Auburn really can pass: We heard all offseason that Auburn would put the ball in the air more frequently this season, and it looks like the Tigers have the pieces in place to do that.

Junior college transfer D'haquille Williams was outstanding in his Auburn debut, catching nine passes for 154 yards and a touchdown, while Nick Marshall and Jeremy Johnson combined to throw for 293 yards and a pair of scores. The ground game is still the Tigers’ calling card (Auburn rushed for 302 yards), but they’re going to be even tougher to defend if they keep throwing like this.

Week 1 shows no team is invincible

August, 31, 2014
Aug 31
12:51
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ARLINGTON, Texas -- We pontificate and analyze and study for months, and then the games start, and we find out how much we don't know. We write and speak with good intentions. We're as excited about the season getting here as you are.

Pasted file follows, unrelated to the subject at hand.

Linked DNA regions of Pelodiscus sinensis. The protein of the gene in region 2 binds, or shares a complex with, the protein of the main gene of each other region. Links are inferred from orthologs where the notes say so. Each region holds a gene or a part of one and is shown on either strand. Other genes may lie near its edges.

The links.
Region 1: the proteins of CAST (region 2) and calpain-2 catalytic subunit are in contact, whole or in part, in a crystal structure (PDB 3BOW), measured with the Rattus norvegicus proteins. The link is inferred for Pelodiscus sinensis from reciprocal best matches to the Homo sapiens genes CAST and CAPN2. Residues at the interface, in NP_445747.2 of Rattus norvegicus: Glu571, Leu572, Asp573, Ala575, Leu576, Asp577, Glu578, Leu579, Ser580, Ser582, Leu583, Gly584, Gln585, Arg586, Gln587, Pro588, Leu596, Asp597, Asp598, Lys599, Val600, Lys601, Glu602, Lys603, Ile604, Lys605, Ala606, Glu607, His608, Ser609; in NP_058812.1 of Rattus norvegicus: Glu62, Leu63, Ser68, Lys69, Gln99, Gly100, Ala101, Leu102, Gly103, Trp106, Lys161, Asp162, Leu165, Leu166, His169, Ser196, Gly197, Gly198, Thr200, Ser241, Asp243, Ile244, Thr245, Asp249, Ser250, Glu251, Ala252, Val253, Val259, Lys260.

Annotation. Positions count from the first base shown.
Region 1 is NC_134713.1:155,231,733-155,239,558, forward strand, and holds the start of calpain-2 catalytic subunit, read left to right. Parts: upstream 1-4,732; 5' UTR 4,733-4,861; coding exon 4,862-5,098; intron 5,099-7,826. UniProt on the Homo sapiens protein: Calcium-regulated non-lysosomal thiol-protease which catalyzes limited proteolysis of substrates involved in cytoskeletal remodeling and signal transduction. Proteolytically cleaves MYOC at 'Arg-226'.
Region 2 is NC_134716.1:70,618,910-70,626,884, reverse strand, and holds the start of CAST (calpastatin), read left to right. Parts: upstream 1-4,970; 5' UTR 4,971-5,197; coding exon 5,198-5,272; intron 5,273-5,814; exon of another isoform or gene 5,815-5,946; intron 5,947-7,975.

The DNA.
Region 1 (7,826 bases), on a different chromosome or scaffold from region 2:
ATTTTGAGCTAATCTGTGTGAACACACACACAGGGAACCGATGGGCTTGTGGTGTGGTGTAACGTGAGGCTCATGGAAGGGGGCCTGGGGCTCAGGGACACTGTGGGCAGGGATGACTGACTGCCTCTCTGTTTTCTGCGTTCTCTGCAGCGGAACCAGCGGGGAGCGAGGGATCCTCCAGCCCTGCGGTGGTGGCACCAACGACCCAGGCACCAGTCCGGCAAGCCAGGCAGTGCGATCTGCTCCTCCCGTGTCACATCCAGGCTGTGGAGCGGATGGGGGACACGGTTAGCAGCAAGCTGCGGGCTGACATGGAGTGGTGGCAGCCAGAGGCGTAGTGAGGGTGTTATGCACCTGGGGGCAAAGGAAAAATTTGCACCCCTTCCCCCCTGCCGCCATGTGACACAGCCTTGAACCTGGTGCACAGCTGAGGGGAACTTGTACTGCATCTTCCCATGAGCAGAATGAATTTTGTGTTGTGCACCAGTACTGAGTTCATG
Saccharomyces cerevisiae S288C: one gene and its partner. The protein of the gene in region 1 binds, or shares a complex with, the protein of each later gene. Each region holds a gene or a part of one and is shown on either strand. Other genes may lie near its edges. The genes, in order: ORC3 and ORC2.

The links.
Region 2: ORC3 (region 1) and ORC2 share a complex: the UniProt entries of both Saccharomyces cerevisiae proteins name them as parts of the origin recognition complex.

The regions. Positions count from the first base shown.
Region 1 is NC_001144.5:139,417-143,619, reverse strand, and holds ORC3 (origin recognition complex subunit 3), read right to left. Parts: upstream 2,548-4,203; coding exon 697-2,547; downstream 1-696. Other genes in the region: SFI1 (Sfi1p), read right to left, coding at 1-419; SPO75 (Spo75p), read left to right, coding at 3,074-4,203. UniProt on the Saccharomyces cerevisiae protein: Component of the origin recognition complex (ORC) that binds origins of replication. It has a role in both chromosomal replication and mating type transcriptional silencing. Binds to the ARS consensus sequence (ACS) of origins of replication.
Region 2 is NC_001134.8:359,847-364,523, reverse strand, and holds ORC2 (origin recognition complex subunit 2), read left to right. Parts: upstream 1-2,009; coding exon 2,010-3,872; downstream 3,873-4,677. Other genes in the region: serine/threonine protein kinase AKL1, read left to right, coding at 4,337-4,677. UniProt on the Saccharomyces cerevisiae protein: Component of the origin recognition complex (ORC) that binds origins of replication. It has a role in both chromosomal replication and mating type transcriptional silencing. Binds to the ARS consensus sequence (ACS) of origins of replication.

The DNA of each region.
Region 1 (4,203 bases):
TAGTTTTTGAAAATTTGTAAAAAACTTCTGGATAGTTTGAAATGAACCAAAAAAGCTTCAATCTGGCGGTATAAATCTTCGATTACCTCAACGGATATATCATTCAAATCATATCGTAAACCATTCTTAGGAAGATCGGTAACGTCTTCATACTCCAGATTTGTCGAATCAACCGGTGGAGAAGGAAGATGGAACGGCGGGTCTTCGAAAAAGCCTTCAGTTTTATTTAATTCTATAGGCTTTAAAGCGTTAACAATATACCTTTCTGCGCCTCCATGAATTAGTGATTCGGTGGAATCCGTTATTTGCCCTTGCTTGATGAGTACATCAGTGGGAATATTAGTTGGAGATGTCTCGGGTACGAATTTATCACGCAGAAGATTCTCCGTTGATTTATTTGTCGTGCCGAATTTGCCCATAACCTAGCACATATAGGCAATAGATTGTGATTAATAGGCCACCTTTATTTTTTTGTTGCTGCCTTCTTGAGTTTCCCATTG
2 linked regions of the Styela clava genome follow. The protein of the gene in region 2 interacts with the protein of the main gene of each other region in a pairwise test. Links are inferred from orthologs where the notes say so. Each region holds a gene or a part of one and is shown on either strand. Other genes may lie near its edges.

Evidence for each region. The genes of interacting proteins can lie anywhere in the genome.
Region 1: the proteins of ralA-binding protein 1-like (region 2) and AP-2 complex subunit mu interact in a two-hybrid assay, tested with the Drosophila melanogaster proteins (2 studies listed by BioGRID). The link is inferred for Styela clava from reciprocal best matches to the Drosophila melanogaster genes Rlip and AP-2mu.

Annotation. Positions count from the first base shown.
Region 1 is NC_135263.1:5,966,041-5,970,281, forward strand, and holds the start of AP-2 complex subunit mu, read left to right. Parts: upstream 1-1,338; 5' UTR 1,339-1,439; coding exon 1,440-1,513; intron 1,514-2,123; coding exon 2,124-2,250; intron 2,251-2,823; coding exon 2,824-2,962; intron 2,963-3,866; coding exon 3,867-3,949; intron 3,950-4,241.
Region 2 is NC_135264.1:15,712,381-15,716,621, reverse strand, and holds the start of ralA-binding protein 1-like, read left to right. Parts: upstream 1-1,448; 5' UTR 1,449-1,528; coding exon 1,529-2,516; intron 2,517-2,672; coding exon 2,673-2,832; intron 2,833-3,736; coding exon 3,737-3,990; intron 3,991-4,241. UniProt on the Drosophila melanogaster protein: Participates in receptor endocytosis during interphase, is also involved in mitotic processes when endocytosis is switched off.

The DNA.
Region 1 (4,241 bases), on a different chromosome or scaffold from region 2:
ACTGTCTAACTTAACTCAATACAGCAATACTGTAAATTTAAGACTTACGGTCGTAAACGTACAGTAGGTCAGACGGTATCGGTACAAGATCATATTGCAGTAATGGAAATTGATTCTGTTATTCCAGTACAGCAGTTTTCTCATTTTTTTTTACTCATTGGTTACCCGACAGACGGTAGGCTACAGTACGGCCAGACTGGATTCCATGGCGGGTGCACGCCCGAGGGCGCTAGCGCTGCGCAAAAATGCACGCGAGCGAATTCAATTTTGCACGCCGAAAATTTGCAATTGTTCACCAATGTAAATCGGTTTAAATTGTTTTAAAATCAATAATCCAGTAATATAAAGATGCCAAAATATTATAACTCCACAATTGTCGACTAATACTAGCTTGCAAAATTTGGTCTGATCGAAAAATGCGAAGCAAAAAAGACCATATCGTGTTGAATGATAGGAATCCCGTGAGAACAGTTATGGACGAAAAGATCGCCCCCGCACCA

But then, like most newborns, it acts nothing like imagined. Little 2014 has a mind of its own, and already we see the darling barely resembles our expectations.

We thought Florida State was invincible, and it's not.

We thought the SEC would hang on to its predominance, and it didn't.

We thought UCLA would resemble a top-five team, and we didn't see it. In fact, we thought the Pac-12 might be the best conference in the nation, and -- oh, wait a minute, we might have gotten that one right.

It's August, not November, and we are trying to solve big puzzles with small clues.

All that practice, all those meetings, all that information has to be synthesized and turned into efficient, crisp football. History tells us we don't see a lot of that on Labor Day weekend. But who remembers history when there's a new season to embrace?